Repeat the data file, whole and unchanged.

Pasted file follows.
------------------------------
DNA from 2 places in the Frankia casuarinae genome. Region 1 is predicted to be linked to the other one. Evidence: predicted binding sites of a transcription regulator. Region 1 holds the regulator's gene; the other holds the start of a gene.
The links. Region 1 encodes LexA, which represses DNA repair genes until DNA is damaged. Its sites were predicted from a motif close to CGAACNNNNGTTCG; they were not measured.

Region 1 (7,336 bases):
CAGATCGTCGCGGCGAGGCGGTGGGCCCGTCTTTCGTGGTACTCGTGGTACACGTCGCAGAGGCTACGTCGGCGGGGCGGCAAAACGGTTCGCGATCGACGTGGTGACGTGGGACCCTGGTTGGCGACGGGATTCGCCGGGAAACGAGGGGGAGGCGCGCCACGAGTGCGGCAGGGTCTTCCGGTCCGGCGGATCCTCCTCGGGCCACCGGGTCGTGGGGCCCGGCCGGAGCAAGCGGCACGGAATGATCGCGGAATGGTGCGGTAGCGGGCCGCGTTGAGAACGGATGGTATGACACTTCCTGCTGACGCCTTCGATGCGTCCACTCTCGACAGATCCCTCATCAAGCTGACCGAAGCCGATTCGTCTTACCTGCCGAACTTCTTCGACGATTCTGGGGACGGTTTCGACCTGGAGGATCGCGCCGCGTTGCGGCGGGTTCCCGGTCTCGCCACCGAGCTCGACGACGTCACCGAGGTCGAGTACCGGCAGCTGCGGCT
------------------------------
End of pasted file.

DNA from 2 places in the Frankia casuarinae genome. Region 1 is predicted to be linked to the other one. Evidence: predicted binding sites of a transcription regulator. Region 1 holds the regulator's gene; the other holds the start of a gene.
The links. Region 1 encodes LexA, which represses DNA repair genes until DNA is damaged. Its sites were predicted from a motif close to CGAACNNNNGTTCG; they were not measured.

Region 1 (7,336 bases):
CAGATCGTCGCGGCGAGGCGGTGGGCCCGTCTTTCGTGGTACTCGTGGTACACGTCGCAGAGGCTACGTCGGCGGGGCGGCAAAACGGTTCGCGATCGACGTGGTGACGTGGGACCCTGGTTGGCGACGGGATTCGCCGGGAAACGAGGGGGAGGCGCGCCACGAGTGCGGCAGGGTCTTCCGGTCCGGCGGATCCTCCTCGGGCCACCGGGTCGTGGGGCCCGGCCGGAGCAAGCGGCACGGAATGATCGCGGAATGGTGCGGTAGCGGGCCGCGTTGAGAACGGATGGTATGACACTTCCTGCTGACGCCTTCGATGCGTCCACTCTCGACAGATCCCTCATCAAGCTGACCGAAGCCGATTCGTCTTACCTGCCGAACTTCTTCGACGATTCTGGGGACGGTTTCGACCTGGAGGATCGCGCCGCGTTGCGGCGGGTTCCCGGTCTCGCCACCGAGCTCGACGACGTCACCGAGGTCGAGTACCGGCAGCTGCGGCT